The central idea is to change your habits so that you are automatically more organized; you always know what thing you have to do next. You stop forgetting things, you find yourself with more time for fun because you're better at doing things in their allotted time, and your life becomes a compartmentalized list of projects and files.

This is a very simplistic description of the Getting Things Done idea, and it has to be because to explain it in any detail would mean republishing the entire book, which we're not going to do. (Other people have made their own summaries of the essentials of Getting Things Done, notably Matt Vance and Merlin Mann; more from Merlin shortly.)

Instead, this article is for people who find themselves constantly trying to get organized—and to whom the idea of having a system in place to achieve that organized state is appealing. Plenty of other people have been switched on to the GTD idea recently. Besides 43 Folders, there's a Flickr pool devoted to it, some del.icio.us tags to subscribe to, and several related web sites.

The work of Merlin Mann, creator of 43folders.com and of the related 43 Folders mailing list, has inspired a lot of people (myself included) to take interest. We'll take a look at some of Merlin's works and, with his blessing, offer some useful tips for anyone wanting to be more organized.

Getting Things Done Electronically

One of the main ideas in the Getting Things Done mantra is the idea of emptying your head of thoughts. Write it all down to get it out of your brain where will just ferment and stagnate. Get it into a state in which you can put it to use.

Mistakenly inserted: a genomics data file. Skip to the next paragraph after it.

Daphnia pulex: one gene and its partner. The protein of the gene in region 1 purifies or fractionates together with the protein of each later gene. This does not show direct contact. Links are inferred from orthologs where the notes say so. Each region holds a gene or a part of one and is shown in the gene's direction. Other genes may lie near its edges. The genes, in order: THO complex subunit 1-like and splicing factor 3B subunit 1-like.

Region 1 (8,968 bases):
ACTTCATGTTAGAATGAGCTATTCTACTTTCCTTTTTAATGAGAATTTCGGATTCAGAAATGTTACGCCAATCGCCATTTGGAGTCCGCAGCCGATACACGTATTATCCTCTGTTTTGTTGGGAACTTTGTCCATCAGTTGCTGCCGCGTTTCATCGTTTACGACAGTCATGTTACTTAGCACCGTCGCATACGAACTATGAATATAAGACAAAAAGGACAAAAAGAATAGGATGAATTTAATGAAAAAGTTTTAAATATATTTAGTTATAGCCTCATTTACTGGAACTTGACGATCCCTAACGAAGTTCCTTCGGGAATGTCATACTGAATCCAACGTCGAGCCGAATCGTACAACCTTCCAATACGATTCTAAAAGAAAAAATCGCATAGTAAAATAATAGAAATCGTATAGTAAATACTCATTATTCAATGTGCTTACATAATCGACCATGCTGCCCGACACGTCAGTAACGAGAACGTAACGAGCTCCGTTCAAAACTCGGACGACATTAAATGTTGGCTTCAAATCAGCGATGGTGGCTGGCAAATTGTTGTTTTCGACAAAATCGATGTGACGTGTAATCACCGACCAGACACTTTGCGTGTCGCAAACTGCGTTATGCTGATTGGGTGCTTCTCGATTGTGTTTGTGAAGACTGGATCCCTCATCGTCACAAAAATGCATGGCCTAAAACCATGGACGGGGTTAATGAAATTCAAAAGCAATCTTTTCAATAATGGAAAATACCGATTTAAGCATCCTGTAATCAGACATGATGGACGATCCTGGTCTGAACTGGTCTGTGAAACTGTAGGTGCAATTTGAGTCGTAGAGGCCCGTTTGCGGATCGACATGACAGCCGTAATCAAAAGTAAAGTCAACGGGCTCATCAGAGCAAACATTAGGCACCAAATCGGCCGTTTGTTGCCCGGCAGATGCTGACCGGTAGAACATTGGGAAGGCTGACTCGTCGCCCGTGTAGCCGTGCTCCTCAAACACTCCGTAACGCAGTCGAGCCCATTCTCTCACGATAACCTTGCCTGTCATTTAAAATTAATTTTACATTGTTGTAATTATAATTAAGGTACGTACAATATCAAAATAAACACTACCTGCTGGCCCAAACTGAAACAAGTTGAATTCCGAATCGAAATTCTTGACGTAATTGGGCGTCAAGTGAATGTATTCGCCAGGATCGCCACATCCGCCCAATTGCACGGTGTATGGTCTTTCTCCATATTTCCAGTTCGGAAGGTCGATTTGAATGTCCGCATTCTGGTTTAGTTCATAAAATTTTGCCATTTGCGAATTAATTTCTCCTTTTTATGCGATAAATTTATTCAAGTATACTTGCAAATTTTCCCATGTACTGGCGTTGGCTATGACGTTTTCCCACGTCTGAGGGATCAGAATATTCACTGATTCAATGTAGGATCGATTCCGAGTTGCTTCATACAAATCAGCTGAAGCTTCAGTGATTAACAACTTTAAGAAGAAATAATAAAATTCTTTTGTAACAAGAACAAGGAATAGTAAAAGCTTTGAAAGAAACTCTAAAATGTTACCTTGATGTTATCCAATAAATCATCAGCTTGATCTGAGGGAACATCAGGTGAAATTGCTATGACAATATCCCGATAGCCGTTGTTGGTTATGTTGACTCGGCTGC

Another central tenet is that you should have a series of "inboxes" for all the incoming stuff but that it's important to minimize the number of these inboxes. Too many of them and stuff will build up.

Usually you need more than one inbox because incoming data comes in different forms: paper stuff that gets pushed in your hand and through your mailbox, and electronic stuff that arrives in your mail client and through your browser.

Our mission for the next 1,500 or so words is to find some (only some) of the tools that can help you with that last aspect of things—ways to deal with the incoming flood of digital information that has to be processed.

So, next action: Start writing (or in your case, reading) the rest of the article.

Getting in Merlin Mann's Head

Okay, now it's time to meet musician, web geek, and writer Merlin Mann. It was his web site, 43 Folders, that caused a stir last year with its super-friendly, super-useful and very Mac-oriented tips for people wanting to be more productive.

The "cult" label is the first thing Merlin likes to tackle head-on: